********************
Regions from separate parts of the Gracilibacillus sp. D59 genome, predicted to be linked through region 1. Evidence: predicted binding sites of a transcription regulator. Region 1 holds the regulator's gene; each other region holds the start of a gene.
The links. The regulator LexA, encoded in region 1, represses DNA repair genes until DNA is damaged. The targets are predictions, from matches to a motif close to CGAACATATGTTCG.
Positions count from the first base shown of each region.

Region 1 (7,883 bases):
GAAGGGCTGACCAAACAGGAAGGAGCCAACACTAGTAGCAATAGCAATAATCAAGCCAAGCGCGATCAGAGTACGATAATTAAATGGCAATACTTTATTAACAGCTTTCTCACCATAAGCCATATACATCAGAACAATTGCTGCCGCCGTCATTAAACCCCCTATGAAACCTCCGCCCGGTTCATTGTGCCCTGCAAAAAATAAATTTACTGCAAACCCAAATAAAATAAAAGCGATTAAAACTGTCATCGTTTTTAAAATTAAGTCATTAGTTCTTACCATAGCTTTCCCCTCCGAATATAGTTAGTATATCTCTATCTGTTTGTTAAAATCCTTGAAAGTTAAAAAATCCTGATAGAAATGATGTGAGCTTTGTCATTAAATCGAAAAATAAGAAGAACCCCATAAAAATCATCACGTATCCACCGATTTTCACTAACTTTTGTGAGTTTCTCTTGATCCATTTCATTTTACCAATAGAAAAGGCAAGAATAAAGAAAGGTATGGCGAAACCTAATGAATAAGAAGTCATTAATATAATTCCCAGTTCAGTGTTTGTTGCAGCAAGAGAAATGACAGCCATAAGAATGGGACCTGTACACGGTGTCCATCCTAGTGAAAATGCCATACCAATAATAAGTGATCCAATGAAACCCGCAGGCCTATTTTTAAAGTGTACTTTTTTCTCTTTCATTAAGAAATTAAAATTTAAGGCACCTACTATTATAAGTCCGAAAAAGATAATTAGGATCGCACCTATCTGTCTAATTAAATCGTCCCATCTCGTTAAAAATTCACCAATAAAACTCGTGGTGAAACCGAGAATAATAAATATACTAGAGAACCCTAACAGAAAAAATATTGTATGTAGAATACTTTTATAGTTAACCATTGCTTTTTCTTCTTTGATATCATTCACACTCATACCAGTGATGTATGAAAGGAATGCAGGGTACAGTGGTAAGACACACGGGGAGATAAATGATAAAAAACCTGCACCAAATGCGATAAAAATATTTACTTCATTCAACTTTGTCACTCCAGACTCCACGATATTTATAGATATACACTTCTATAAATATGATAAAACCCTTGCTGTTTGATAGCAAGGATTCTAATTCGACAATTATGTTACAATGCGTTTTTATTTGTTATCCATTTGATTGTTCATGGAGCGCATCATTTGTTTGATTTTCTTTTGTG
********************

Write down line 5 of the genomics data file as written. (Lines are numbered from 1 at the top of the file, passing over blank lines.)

GAAGGGCTGACCAAACAGGAAGGAGCCAACACTAGTAGCAATAGCAATAATCAAGCCAAGCGCGATCAGAGTACGATAATTAAATGGCAATACTTTATTAACAGCTTTCTCACCATAAGCCATATACATCAGAACAATTGCTGCCGCCGTCATTAAACCCCCTATGAAACCTCCGCCCGGTTCATTGTGCCCTGCAAAAAATAAATTTACTGCAAACCCAAATAAAATAAAAGCGATTAAAACTGTCATCGTTTTTAAAATTAAGTCATTAGTTCTTACCATAGCTTTCCCCTCCGAATATAGTTAGTATATCTCTATCTGTTTGTTAAAATCCTTGAAAGTTAAAAAATCCTGATAGAAATGATGTGAGCTTTGTCATTAAATCGAAAAATAAGAAGAACCCCATAAAAATCATCACGTATCCACCGATTTTCACTAACTTTTGTGAGTTTCTCTTGATCCATTTCATTTTACCAATAGAAAAGGCAAGAATAAAGAAAGGTATGGCGAAACCTAATGAATAAGAAGTCATTAATATAATTCCCAGTTCAGTGTTTGTTGCAGCAAGAGAAATGACAGCCATAAGAATGGGACCTGTACACGGTGTCCATCCTAGTGAAAATGCCATACCAATAATAAGTGATCCAATGAAACCCGCAGGCCTATTTTTAAAGTGTACTTTTTTCTCTTTCATTAAGAAATTAAAATTTAAGGCACCTACTATTATAAGTCCGAAAAAGATAATTAGGATCGCACCTATCTGTCTAATTAAATCGTCCCATCTCGTTAAAAATTCACCAATAAAACTCGTGGTGAAACCGAGAATAATAAATATACTAGAGAACCCTAACAGAAAAAATATTGTATGTAGAATACTTTTATAGTTAACCATTGCTTTTTCTTCTTTGATATCATTCACACTCATACCAGTGATGTATGAAAGGAATGCAGGGTACAGTGGTAAGACACACGGGGAGATAAATGATAAAAAACCTGCACCAAATGCGATAAAAATATTTACTTCATTCAACTTTGTCACTCCAGACTCCACGATATTTATAGATATACACTTCTATAAATATGATAAAACCCTTGCTGTTTGATAGCAAGGATTCTAATTCGACAATTATGTTACAATGCGTTTTTATTTGTTATCCATTTGATTGTTCATGGAGCGCATCATTTGTTTGATTTTCTTTTGTG